• 1coolguy

      Read Hugh Millen’s column – he talks about it.

    • Kevin Lynch

      Well said. The non-play that got the monkey off John Elway’s back.

    • art thiel

      No. They couldn’t anticipate that from 24 yards. Anyone hitting him has a chance to force a fumble.

  • 1coolguy

    Remarkable Rodgers didn’t pass to the receivers covered by Thomas and Sherman after they were injured. It just was weird, as though he didn’t see what everyone watching on TV saw, that these two were in real pain and were definitely limited. I thought he’d be like a shark with blood in the water.

    • Vandy

      Or that his coaches didn’t see it, either.

    • art thiel

      Another of several odd things about McCarthy’s game management.

  • 1coolguy

    Gosh, and I wonder why his only endorsement is from a sewer company? He is a great player but his antics have cost him millions in endorsement money.

    • Vandy

      Heaven forbid that a genuine badass, actually behave like a badass… However, don’t forget–he promotes Skittles, too!

      • jafabian

        More like he likes them and Skittles bandwagons on that.

      • art thiel

        NFL doesn’t promote badassery, although it’s happy to cash in on it.

    • art thiel

      He likes money, but apparently likes his individualism more.

      • Big

        ML works for money, but money doesn’t make him. There is no I in team, had to say it.

    • Pixdawg13

      I don’t think that company would appreciate your calling them a sewer company–they do plumbing. Now, were it one of the ‘rooter’ companies, you’d be closer.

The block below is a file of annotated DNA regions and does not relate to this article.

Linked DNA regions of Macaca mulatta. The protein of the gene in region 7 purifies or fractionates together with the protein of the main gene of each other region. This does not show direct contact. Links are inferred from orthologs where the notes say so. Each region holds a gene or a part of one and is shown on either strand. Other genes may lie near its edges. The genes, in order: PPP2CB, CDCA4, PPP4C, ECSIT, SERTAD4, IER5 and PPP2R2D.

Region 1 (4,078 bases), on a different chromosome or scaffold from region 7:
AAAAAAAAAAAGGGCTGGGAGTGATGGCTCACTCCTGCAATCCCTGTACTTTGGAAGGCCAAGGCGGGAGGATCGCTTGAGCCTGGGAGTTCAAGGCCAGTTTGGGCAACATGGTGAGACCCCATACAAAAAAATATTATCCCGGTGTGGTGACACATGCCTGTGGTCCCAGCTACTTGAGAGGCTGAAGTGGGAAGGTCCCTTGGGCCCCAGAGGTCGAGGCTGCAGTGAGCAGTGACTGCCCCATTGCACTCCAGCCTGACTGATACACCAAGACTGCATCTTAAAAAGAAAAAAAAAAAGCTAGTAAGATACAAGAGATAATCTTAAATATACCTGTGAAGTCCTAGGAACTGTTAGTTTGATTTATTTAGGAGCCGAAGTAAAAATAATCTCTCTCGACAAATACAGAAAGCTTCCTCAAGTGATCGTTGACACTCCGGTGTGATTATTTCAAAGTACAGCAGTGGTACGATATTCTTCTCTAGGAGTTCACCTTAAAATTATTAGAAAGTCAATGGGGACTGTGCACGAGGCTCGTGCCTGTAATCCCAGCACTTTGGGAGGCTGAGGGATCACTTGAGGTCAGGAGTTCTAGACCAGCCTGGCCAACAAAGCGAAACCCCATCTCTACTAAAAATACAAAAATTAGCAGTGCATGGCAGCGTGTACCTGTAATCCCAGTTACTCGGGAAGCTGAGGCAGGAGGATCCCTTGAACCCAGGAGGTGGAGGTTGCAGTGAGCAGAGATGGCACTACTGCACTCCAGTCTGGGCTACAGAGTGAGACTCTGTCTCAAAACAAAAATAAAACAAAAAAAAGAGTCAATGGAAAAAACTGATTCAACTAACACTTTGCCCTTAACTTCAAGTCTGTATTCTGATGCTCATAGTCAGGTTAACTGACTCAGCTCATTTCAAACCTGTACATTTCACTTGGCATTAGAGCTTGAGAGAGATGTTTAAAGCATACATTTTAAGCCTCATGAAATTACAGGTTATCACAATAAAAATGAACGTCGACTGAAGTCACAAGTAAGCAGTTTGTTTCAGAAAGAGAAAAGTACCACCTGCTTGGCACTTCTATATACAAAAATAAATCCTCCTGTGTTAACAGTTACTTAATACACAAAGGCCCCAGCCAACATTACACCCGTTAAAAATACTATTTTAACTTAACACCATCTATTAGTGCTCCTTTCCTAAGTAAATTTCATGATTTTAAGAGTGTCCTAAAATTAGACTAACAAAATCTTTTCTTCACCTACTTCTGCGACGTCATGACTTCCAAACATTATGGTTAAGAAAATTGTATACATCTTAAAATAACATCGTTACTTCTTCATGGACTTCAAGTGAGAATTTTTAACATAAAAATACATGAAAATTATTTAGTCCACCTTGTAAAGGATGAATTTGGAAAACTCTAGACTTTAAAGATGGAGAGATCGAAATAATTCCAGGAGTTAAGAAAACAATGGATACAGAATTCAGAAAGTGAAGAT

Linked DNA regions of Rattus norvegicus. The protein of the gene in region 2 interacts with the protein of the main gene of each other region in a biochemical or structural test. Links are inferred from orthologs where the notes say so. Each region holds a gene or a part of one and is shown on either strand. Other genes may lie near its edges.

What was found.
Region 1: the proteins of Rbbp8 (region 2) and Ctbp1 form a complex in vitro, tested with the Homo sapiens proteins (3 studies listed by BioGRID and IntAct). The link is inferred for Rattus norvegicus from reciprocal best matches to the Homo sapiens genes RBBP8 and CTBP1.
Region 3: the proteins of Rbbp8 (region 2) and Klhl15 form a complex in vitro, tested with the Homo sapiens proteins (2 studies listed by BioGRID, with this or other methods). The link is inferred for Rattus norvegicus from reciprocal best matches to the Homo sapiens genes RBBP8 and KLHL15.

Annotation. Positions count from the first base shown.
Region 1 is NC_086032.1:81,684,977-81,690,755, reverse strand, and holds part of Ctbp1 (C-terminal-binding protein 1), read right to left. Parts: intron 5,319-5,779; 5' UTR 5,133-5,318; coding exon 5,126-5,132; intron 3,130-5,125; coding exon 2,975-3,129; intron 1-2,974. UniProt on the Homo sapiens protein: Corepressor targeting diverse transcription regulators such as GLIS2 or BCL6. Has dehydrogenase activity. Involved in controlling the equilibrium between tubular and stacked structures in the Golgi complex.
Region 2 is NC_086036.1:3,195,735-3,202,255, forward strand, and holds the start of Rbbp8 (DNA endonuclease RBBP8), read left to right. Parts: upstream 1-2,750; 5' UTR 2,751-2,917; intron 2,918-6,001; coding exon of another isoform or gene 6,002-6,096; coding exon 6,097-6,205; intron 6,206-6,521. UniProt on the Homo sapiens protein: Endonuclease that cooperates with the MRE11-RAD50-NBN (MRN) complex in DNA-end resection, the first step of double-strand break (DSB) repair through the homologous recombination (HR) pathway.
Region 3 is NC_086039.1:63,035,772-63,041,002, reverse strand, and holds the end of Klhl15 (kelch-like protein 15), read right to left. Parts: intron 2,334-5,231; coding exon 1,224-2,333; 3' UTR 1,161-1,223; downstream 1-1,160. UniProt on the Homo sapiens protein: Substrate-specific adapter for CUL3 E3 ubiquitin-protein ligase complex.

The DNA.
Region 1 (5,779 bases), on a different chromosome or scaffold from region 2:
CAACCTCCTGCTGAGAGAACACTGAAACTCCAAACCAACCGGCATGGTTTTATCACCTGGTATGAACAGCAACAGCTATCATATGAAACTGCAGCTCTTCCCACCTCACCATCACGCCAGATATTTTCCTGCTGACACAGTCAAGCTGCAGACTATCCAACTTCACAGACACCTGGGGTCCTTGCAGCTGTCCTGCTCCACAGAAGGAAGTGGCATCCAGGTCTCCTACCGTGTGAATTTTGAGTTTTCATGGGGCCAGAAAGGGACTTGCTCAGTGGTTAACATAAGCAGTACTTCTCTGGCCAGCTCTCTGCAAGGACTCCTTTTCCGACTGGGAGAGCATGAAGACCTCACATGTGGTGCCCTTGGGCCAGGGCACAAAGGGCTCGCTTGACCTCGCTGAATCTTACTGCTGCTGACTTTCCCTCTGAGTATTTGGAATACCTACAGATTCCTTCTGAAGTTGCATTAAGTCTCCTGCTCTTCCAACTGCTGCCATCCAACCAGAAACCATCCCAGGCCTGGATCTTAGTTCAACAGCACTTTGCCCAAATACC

Also, of course–you have no clue whatsoever whether his “antics” have cost him endorsement money, or if he simply chose not to do them.

  • jafabian

    Can’t defend Beastmode on this. He knows the rules and if anything it’s just not proper to do so on TV. Just like swearing on TV is’t allowed. Evidently the fine that comes with this means little to him. I’m curious to see how he handles this.

    It’s amazing that the Packers never took adantage of the injuries to Sherman and Thomas. Either they didn’t know or didn’t want to risk being wrong on the severity. But to never even test them surprised me.

    • art thiel

      When gestures and fashion put the team at a disadvantage (lost yards), it ceases to be funny.

  • Long-Time Mariners Fan

    Here’s an alternate idea of what’s going on: The NFL (often clueless, but not dumb) notices that ML likes to express himself by touching himself. A Double-Secret Memo goes out to the officiating crews: “Let it go. We will nail him with fines on the back end.”

    Why? Imagine that the officials had called unsportsmanlike conduct. Then the viewing public would have been subjected to replay after replay, in slo-mo and hi-def, of the offending action. Joe Buck and Troy Aikman would have had several awkward moments explaining what, exactly, ML did to deserve such a penalty. After all the discussion the week previous about possession of the football and making a “Football Move,” the viewers would have to consider this decidedly “Un-Football Move.”